Tuesday, January 3, 2012

Musing: Antidote

Driving in the cold starriness of 5 a.m., mountains lurking darkly in the middle, rumble strips glowing orange along Kuhio Highway, heater turned on to warm rubber slippered feet, hoodie pulled up over chilled ears, punching buttons on the radio to pass the time, I hear the lyrics, “fill me with your poison, I want to be a victim.”

Really? Are you sure? Because the politicians, you know, they're happy to oblige, what with Iowa holding the first caucus of the 2012 Presidential election today, thus launching us into the vapid, ugly orgy of a campaign season that lasts longer and costs the corporations more than ever, but still leaves we the people with the same result in the end: disappointment, disillusionment, discouragement, dismay. Take, for example, this story from the Los Angeles Times, which has Newt Gingrich calling Mitt Romney a liar:

"He's not telling the American people the truth."

Who on the national stage is? Besides maybe Rep. Dennis Kucinich? Who Rick Santorum likened to Rep. Ron Paul, which is a point in Paul's favor, though he still needs many more to rise above zero.

Which brings to mind a comment in an email sent by a Hawaiian national:

Many gun owners are afraid that with Ron Paul as President the Federal Government will come and take your guns away. Without Ron Paul as President the Federal Government will still come but take you away....!

Yeah, Obama, that old sell-out, overrode his own reservations and signed the National Defense Authorization Act, which allows indefinite detention to be codified into law and means even the guys cleared for release will remain indefinitely in Guantanamo. Remember how he promised to close that horrid place?

I never really expected much from Obama; indeed, as I wrote back on Jan, 20, 2009:

Shoots, I’d be happy if he could merely live up to this part of his inauguration speech:

What the cynics fail to understand is that the ground has shifted beneath them -- that the stale political arguments that have consumed us for so long no longer apply. The question we ask today is not whether our government is too big or too small, but whether it works -- whether it helps families find jobs at a decent wage, care they can afford, a retirement that is dignified. Where the answer is yes, we intend to move forward. Where the answer is no, programs will end. And those of us who manage the public's dollars will be held to account -- to spend wisely, reform bad habits, and do our business in the light of day -- because only then can we restore the vital trust between a people and their government.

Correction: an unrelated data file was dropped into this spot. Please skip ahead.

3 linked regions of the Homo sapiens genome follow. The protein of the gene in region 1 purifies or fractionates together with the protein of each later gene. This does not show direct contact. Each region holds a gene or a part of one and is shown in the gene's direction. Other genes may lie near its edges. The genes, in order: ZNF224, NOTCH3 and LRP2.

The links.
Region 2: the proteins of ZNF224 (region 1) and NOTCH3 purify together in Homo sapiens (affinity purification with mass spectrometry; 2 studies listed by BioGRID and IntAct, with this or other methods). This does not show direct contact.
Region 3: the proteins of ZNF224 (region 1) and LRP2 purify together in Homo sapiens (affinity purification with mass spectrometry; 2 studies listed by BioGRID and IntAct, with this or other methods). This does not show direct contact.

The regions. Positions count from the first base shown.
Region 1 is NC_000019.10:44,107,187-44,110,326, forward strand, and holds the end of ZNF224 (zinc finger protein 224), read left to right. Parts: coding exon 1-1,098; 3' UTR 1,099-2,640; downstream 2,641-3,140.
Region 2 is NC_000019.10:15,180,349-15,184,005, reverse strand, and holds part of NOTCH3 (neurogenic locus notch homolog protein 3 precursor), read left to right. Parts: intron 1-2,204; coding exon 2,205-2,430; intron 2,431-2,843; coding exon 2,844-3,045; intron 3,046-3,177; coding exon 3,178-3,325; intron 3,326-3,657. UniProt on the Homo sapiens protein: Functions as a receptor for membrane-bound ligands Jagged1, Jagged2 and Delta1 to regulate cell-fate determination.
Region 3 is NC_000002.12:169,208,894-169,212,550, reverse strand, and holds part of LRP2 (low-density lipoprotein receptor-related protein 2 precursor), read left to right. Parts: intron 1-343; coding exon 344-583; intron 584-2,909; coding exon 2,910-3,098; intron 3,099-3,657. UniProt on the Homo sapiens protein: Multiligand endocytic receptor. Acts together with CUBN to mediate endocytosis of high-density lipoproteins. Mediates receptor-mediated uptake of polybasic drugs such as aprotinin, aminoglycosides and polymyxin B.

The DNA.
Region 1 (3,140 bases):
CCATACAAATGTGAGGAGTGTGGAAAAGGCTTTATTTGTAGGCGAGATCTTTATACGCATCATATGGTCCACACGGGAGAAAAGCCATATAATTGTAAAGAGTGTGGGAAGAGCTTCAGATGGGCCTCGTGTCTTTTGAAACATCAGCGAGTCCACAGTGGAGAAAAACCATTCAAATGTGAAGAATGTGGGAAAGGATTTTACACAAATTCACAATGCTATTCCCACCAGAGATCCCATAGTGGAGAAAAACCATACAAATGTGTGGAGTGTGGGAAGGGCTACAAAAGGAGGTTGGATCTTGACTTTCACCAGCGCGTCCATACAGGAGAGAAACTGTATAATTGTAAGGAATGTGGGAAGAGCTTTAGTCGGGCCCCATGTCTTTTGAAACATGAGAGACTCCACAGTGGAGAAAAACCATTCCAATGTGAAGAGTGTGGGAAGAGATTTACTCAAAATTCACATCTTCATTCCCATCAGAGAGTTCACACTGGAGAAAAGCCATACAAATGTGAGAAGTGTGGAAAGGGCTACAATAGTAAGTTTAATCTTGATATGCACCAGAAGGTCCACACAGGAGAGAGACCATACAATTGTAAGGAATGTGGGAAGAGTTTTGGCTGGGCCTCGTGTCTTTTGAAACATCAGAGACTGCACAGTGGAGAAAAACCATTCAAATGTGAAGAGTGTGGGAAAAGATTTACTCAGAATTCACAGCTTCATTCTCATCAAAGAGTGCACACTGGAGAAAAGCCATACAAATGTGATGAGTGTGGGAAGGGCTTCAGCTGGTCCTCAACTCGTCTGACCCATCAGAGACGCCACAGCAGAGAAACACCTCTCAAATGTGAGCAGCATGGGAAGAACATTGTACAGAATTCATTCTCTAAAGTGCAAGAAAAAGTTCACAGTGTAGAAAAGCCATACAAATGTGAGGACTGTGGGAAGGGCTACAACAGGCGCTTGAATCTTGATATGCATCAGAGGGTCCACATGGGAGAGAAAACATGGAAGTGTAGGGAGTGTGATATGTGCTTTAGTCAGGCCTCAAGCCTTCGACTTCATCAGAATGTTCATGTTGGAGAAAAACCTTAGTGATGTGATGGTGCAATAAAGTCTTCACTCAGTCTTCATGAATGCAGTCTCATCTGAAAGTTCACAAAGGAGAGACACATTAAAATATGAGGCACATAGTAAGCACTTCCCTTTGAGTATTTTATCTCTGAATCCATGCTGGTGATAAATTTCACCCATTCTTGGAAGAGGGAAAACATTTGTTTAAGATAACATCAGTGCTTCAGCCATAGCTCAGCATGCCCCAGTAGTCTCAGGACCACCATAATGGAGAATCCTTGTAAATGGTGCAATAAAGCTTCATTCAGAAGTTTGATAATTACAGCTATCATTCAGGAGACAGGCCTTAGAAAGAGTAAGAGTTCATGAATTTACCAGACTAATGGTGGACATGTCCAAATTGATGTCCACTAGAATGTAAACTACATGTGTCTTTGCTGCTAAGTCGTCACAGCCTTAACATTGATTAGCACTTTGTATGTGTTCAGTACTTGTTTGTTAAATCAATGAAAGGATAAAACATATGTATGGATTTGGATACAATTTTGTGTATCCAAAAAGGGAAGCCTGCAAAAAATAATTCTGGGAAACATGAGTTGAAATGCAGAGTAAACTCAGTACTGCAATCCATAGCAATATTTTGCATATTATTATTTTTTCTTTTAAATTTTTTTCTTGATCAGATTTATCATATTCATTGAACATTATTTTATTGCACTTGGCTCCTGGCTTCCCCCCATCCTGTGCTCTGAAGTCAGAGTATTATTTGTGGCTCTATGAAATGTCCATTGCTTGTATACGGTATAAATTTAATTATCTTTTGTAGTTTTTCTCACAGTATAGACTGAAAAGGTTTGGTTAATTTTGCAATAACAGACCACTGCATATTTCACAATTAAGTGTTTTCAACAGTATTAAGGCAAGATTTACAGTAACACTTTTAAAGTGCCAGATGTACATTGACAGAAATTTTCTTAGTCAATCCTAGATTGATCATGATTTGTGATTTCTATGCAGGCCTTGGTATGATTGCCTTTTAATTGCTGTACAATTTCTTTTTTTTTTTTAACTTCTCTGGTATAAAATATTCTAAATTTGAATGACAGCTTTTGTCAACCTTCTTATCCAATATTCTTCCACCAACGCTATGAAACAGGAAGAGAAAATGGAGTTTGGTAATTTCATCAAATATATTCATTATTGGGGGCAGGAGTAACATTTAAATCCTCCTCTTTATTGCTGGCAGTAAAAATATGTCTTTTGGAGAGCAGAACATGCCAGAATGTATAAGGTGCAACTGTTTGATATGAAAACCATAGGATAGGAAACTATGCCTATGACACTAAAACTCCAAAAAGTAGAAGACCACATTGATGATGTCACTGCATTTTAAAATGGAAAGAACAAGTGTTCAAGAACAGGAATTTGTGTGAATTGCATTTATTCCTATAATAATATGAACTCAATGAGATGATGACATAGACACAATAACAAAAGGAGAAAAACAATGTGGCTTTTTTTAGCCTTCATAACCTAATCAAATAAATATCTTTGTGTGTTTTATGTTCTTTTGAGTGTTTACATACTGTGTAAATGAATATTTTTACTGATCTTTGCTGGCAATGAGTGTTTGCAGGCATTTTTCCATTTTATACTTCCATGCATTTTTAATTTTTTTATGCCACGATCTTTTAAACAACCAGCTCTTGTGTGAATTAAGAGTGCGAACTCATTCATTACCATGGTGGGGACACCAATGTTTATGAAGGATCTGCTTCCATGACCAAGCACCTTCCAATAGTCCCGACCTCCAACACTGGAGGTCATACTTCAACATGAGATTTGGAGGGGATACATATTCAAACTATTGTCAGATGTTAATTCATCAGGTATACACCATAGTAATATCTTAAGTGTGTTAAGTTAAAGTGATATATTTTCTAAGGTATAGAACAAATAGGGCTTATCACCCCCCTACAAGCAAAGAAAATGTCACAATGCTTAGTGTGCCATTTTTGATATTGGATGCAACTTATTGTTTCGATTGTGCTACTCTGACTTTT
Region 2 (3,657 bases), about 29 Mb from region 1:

Need I say more?

Moving into the local realm, where your vote might actually make a teeny, tiny difference, The Garden Island ran a piece that had four Councilmembers and the mayor reflecting on their achievements and frustrations in the past year.

Perhaps a more useful exercise would have been to pose that question to the voters. That way we couldn't have to read Councilwoman JoAnn Yukimura talking about “respect” even as she takes yet another swipe at former County Clerk Peter Nakamura's former pay raise, or Mayor Bernard Carvalho waxing enthusiastic about his Holoholo 2020 vision while downplaying the languishing landfill and adolescent drug treatment center or Councilman Dickie Chang uttering such implausibilities as “other islands and the Mainland now look to see how things are done on Kaua‘i.” Oh, wait, that was a different story.

But enough of all that nonsense. A red ball is rising out of a pink mist and the birds are singing and the dew is sparkling. Nature: free outside your door daily; the antidote to politics.


Anonymous said...

Humm, four council members, Joan, not three.

Joan Conrow said...

I stand corrected.

Andrew Cooper said...

Oh we look, with horrified fascination. It makes the otherwise ugly Big Island politics look downright good in comparison.